Chinese scientists are studying how the diversity of tree species in artificial forests could affect their carbon storage capacity. China is home to the world's largest expanse of artificial forests, comprising over a third of the global total. Scientists have found that more such forests don't necessarily translate into more carbon storage capacity. The location, the selection of tree species, the timing and maintenance all could make a difference.
A team of Chinese scientists has mapped out how hippocampus neurons connect with other areas in the brain of a mouse. The hippocampus is a part of the brain that plays a major role in learning, memory and feelings. The team's results revealed some previously unknown principles of organization concerning hippocampal axon projections, generating more clues to how our brain works and suggesting potential targets for brain diseases.
Chinese archaeologists have discovered a batch of fossils of multicellular eukaryotes that date back to 1.63 billion years ago, setting the world's oldest record of such fossils. These well-preserved microfossils, Qingshania magnifica, were found in the Yanshan Mountains of north China, according to the findings published in the journal Science Advances this week.
Chinese researchers have discovered a new species of gecko, which they have named Gekko kaiyai, in the Dabie Mountains in east China's Anhui Province. The discovery was jointly made by researchers from Anhui University, Nanjing Normal University and Chengdu Institute of Biology of the Chinese Academy of Sciences, and was published in the journal Animals.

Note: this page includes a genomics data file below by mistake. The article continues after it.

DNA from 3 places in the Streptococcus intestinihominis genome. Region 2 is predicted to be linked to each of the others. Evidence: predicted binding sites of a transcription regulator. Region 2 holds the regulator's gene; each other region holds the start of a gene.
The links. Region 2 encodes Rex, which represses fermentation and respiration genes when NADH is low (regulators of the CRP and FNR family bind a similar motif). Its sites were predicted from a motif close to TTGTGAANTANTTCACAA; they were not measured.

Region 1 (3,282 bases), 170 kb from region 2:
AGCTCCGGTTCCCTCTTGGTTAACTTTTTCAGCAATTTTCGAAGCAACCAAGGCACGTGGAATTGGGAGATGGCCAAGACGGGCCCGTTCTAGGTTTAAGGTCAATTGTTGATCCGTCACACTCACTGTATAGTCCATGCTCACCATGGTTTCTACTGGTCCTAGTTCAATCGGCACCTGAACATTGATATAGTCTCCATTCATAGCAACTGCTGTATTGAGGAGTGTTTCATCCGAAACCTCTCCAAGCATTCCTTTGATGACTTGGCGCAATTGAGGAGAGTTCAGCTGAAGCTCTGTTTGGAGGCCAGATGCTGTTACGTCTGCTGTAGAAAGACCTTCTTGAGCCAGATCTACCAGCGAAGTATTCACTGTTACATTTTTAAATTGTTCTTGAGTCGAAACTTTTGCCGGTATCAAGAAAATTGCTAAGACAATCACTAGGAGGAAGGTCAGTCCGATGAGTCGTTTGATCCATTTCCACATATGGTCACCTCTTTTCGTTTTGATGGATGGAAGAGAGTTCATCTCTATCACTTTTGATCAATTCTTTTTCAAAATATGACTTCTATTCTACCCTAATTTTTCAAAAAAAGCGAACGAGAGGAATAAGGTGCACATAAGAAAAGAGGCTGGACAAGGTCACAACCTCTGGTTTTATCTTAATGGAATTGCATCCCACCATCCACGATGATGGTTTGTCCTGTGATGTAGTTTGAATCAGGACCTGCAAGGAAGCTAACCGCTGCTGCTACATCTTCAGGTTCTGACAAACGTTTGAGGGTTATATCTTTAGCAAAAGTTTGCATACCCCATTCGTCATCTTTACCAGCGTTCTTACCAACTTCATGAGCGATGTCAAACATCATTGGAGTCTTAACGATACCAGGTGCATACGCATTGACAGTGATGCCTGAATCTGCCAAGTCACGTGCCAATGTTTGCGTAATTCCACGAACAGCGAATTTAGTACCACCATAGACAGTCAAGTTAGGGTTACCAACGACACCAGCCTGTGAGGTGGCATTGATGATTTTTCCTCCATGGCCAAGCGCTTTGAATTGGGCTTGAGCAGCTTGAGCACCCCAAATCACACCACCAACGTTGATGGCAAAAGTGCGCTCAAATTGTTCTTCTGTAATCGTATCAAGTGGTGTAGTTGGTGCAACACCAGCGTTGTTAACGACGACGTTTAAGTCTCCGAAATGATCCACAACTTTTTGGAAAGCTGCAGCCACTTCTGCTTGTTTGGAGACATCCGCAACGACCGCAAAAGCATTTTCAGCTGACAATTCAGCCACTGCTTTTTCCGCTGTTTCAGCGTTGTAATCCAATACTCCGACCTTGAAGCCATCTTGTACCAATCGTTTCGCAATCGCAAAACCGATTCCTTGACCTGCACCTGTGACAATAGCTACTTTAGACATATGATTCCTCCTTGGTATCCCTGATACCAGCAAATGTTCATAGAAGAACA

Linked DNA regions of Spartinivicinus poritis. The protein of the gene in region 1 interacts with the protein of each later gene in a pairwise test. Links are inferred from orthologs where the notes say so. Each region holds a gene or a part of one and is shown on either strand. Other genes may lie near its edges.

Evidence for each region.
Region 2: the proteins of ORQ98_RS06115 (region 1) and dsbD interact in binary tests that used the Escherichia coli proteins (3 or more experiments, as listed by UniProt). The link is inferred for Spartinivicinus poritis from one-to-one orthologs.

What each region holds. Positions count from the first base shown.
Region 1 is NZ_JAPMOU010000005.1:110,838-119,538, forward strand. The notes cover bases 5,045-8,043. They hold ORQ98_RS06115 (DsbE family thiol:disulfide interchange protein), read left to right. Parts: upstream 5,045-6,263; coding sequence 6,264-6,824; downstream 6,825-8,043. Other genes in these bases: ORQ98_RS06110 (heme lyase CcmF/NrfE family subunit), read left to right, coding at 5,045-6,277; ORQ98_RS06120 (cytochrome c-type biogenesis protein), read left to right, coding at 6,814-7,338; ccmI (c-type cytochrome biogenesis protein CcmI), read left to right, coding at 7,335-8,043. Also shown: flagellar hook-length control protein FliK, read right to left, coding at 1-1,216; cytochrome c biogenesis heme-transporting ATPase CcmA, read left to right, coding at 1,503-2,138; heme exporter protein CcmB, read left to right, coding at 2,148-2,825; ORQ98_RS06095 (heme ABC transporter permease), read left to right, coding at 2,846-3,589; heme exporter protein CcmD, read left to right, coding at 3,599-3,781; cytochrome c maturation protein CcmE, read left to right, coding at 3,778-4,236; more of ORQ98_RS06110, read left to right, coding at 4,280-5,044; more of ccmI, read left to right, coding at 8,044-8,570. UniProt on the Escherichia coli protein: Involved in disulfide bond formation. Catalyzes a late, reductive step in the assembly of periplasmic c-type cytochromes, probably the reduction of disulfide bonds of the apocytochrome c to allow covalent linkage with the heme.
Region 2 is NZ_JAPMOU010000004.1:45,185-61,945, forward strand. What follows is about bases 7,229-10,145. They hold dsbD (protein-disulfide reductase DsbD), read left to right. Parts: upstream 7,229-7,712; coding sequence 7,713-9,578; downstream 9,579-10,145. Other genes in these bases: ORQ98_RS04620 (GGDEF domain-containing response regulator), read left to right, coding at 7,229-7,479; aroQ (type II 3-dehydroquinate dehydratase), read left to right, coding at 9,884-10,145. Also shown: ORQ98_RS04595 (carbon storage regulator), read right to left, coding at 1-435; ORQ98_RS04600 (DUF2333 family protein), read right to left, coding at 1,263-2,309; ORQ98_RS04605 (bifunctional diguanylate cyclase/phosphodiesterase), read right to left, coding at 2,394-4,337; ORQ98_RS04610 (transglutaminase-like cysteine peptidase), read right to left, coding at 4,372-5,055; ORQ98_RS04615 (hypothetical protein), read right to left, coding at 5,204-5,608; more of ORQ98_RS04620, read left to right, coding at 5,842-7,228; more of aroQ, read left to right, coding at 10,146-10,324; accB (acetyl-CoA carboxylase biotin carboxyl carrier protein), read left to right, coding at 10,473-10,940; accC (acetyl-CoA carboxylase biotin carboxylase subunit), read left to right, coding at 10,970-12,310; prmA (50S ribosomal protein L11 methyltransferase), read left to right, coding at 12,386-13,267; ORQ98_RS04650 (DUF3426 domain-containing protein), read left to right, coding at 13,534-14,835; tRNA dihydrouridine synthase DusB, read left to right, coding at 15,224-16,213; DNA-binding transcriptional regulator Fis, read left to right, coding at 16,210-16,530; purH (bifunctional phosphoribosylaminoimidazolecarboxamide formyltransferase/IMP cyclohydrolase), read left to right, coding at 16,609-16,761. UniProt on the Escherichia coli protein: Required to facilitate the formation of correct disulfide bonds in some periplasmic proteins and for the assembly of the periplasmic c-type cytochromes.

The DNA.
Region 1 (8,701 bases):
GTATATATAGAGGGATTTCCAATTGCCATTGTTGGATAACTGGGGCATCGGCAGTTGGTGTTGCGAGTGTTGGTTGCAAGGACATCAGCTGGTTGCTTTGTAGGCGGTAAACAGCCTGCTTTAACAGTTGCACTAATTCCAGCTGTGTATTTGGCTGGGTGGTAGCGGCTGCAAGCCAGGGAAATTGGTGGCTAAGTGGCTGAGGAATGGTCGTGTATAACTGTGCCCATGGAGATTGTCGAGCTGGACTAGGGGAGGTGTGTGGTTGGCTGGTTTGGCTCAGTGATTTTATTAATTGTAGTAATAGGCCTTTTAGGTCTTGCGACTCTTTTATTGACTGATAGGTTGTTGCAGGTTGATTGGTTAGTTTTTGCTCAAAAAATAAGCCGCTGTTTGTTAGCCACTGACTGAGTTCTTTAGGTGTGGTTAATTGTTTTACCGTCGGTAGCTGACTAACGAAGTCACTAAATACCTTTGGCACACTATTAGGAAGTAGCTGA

Wind-blown sand hazards have always been a key challenge for economic and social development and ecological conservation in arid areas. In response to the need for desertification prevention and ecological conservation in Xinjiang, LEI Jiaqiang strives to promote the technologies of desertification control. He and his team have undertaken a series of desertification control projects related to railways, highways, oil fields, water conservancy, and others in China.
After working abroad in Singapore and Germany for six years, Dr. HU Benlin chose to settle down in Ningbo Institute of Materials Technology and Engineering (NIMTE)of the Chinese Academy of Sciences (CAS), where he gained his PhD. Owing to the dense and lively research atmosphere here, he collaborates with his research group to drive the evolution of elastic electronic materials.
After studying and working in Aachen for eight years, Dr. CHANG Keke chose to settle down in its sister-city, Ningbo, and joined Ningbo Institute of Materials Technology and Engineering (NIMTE). With the support of a well-developed research group, he is committed to unlocking the potential of new materials in deep-sea exploration and aerospace technology.
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